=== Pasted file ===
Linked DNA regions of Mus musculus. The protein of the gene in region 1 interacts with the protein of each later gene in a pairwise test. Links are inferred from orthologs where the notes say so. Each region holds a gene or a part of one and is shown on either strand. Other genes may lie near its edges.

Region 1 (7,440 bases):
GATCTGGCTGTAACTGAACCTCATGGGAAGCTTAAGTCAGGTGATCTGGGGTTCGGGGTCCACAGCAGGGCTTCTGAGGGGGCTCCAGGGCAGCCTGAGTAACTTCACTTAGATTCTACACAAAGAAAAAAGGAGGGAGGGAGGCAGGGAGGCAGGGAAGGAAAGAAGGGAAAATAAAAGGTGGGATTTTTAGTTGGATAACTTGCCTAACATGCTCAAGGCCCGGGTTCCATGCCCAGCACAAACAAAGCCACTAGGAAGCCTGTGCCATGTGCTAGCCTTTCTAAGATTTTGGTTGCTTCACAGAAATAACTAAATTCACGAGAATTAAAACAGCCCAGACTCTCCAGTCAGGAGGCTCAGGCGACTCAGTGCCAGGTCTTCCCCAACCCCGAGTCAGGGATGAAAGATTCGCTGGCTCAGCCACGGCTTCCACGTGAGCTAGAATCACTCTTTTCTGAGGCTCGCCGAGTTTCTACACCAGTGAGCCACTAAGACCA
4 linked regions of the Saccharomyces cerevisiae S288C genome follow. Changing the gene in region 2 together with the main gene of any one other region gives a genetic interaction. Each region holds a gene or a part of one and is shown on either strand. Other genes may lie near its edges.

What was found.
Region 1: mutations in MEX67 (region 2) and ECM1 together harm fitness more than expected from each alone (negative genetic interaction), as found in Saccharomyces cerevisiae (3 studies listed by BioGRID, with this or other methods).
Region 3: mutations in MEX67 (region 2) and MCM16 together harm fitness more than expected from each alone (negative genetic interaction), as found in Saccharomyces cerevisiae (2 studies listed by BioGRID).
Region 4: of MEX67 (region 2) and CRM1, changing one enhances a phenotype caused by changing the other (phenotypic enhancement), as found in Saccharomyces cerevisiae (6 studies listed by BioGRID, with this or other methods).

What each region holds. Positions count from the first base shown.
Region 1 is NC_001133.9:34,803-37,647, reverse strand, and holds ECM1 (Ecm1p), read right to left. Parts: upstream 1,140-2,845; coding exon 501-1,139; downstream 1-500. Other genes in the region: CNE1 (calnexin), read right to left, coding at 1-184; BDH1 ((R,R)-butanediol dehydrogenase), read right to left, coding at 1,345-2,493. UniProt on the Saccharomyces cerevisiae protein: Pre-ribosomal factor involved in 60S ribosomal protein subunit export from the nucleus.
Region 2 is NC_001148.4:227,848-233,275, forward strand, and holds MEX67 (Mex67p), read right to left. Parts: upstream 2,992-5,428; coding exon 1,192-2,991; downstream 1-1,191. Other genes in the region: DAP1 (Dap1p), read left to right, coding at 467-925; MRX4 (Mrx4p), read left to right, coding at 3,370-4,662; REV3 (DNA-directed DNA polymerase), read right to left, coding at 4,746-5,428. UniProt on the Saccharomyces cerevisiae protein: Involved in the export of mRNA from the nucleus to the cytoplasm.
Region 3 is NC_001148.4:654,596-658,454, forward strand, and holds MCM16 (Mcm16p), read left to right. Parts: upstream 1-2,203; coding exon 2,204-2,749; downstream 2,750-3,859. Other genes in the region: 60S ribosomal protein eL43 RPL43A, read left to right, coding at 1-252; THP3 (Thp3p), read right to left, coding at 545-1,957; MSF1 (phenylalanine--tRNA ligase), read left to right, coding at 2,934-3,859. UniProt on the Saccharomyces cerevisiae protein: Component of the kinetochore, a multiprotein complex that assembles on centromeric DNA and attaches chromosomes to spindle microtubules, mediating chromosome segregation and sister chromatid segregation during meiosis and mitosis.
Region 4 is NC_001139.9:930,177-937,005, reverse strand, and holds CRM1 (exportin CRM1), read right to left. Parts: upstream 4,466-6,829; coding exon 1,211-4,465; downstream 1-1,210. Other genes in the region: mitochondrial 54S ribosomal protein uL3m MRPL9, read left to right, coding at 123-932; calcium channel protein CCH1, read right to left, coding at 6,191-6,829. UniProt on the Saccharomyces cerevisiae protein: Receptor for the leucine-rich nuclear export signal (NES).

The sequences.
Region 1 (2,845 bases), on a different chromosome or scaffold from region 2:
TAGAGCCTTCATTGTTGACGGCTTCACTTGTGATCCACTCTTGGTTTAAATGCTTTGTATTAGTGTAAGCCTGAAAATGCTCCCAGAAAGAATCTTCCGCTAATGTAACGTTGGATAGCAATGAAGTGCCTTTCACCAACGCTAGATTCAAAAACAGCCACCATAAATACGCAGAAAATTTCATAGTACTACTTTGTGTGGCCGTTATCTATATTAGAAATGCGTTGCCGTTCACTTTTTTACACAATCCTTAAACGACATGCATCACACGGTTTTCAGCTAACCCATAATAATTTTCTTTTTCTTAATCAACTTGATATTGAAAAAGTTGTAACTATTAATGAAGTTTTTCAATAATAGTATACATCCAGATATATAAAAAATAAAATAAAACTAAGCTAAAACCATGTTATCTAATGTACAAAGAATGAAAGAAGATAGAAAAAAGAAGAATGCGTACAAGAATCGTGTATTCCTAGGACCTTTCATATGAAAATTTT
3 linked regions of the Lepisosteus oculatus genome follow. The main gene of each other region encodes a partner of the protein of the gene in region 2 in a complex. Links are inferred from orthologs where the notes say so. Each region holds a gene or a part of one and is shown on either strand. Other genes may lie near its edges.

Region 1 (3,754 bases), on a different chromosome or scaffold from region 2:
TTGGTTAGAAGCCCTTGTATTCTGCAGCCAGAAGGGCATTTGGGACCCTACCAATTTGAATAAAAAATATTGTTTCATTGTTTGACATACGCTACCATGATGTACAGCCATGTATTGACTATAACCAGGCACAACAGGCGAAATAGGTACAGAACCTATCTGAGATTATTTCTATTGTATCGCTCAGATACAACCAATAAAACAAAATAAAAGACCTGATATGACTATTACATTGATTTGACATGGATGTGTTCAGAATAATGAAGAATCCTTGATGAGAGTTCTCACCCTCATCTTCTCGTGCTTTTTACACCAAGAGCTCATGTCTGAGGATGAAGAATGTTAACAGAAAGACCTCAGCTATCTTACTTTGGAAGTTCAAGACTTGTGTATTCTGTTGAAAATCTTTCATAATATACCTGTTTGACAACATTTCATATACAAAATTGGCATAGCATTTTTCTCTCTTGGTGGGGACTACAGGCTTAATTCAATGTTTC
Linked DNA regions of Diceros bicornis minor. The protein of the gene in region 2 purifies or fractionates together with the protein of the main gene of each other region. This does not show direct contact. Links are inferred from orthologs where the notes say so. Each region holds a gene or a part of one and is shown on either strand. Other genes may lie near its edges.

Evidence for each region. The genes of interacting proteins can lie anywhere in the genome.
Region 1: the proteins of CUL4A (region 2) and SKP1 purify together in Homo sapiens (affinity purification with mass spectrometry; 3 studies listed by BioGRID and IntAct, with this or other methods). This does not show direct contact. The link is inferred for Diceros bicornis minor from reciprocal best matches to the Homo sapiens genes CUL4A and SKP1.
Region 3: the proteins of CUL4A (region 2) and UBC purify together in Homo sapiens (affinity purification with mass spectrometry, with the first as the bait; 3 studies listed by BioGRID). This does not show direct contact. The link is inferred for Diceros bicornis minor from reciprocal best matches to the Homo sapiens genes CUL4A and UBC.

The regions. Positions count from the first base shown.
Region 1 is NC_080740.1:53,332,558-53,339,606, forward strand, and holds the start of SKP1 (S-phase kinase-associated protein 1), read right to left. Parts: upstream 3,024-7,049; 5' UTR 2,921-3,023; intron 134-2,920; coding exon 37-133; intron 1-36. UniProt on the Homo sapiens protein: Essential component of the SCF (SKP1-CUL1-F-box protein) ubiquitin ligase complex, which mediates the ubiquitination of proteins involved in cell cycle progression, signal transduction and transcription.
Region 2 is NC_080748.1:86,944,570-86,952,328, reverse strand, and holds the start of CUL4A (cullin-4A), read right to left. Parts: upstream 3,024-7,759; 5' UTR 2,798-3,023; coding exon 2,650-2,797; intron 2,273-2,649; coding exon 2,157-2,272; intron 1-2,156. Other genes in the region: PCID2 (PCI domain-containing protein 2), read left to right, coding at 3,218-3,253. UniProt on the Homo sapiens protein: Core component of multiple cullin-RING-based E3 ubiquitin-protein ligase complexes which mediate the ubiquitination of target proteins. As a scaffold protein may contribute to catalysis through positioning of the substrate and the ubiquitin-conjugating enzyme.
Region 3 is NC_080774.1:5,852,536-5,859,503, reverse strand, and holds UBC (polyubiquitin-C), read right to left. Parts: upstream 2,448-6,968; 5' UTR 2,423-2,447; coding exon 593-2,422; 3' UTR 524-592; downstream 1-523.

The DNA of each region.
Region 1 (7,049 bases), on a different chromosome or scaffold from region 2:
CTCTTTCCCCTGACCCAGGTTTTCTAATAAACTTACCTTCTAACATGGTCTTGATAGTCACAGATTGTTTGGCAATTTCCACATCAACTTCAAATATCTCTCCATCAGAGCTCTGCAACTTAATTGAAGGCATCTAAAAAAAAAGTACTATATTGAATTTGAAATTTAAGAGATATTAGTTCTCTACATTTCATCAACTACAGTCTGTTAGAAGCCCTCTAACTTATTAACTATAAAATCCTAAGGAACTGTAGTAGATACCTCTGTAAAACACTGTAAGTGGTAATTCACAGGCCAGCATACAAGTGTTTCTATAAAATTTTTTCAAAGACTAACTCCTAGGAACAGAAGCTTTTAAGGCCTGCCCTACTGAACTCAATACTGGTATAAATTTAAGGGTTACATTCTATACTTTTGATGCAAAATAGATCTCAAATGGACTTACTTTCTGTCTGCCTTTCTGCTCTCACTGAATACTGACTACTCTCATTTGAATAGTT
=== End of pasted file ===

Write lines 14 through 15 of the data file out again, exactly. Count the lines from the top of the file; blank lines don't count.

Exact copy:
The sequences.
Region 1 (2,845 bases), on a different chromosome or scaffold from region 2: